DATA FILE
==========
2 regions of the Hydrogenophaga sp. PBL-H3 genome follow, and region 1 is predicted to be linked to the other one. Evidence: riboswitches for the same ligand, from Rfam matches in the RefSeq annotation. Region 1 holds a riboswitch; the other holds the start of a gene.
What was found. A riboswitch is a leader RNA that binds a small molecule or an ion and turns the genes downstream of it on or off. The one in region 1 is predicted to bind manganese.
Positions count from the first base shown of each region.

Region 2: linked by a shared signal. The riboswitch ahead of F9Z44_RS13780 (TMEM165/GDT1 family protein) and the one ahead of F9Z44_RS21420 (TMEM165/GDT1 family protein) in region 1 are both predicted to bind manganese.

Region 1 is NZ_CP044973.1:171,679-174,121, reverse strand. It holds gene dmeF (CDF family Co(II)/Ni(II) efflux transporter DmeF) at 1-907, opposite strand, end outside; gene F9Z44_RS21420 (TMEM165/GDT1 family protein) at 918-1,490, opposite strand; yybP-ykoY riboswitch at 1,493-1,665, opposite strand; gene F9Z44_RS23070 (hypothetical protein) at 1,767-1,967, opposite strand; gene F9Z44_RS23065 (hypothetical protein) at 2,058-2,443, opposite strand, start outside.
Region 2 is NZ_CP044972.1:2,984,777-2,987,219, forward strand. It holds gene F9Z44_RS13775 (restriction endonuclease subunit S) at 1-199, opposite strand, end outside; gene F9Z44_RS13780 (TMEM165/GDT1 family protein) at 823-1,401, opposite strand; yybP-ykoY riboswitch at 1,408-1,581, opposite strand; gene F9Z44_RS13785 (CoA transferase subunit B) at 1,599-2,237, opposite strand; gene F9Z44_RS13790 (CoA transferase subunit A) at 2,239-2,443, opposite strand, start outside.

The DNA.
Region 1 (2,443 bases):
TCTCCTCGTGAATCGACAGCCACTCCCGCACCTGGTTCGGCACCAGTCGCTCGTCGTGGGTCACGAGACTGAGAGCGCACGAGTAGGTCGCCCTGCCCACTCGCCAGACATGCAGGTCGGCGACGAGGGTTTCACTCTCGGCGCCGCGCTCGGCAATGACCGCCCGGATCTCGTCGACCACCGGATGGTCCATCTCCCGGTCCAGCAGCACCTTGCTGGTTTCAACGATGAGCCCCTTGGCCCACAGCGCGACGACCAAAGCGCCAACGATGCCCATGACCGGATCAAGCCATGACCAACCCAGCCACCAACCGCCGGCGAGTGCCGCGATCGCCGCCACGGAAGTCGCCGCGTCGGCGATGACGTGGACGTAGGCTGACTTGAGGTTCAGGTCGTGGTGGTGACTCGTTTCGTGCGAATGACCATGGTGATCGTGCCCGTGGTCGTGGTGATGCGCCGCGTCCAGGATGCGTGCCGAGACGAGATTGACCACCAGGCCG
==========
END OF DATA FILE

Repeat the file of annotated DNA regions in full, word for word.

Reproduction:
2 regions of the Hydrogenophaga sp. PBL-H3 genome follow, and region 1 is predicted to be linked to the other one. Evidence: riboswitches for the same ligand, from Rfam matches in the RefSeq annotation. Region 1 holds a riboswitch; the other holds the start of a gene.
What was found. A riboswitch is a leader RNA that binds a small molecule or an ion and turns the genes downstream of it on or off. The one in region 1 is predicted to bind manganese.
Positions count from the first base shown of each region.

Region 2: linked by a shared signal. The riboswitch ahead of F9Z44_RS13780 (TMEM165/GDT1 family protein) and the one ahead of F9Z44_RS21420 (TMEM165/GDT1 family protein) in region 1 are both predicted to bind manganese.

Region 1 is NZ_CP044973.1:171,679-174,121, reverse strand. It holds gene dmeF (CDF family Co(II)/Ni(II) efflux transporter DmeF) at 1-907, opposite strand, end outside; gene F9Z44_RS21420 (TMEM165/GDT1 family protein) at 918-1,490, opposite strand; yybP-ykoY riboswitch at 1,493-1,665, opposite strand; gene F9Z44_RS23070 (hypothetical protein) at 1,767-1,967, opposite strand; gene F9Z44_RS23065 (hypothetical protein) at 2,058-2,443, opposite strand, start outside.
Region 2 is NZ_CP044972.1:2,984,777-2,987,219, forward strand. It holds gene F9Z44_RS13775 (restriction endonuclease subunit S) at 1-199, opposite strand, end outside; gene F9Z44_RS13780 (TMEM165/GDT1 family protein) at 823-1,401, opposite strand; yybP-ykoY riboswitch at 1,408-1,581, opposite strand; gene F9Z44_RS13785 (CoA transferase subunit B) at 1,599-2,237, opposite strand; gene F9Z44_RS13790 (CoA transferase subunit A) at 2,239-2,443, opposite strand, start outside.

The DNA.
Region 1 (2,443 bases):
TCTCCTCGTGAATCGACAGCCACTCCCGCACCTGGTTCGGCACCAGTCGCTCGTCGTGGGTCACGAGACTGAGAGCGCACGAGTAGGTCGCCCTGCCCACTCGCCAGACATGCAGGTCGGCGACGAGGGTTTCACTCTCGGCGCCGCGCTCGGCAATGACCGCCCGGATCTCGTCGACCACCGGATGGTCCATCTCCCGGTCCAGCAGCACCTTGCTGGTTTCAACGATGAGCCCCTTGGCCCACAGCGCGACGACCAAAGCGCCAACGATGCCCATGACCGGATCAAGCCATGACCAACCCAGCCACCAACCGCCGGCGAGTGCCGCGATCGCCGCCACGGAAGTCGCCGCGTCGGCGATGACGTGGACGTAGGCTGACTTGAGGTTCAGGTCGTGGTGGTGACTCGTTTCGTGCGAATGACCATGGTGATCGTGCCCGTGGTCGTGGTGATGCGCCGCGTCCAGGATGCGTGCCGAGACGAGATTGACCACCAGGCCG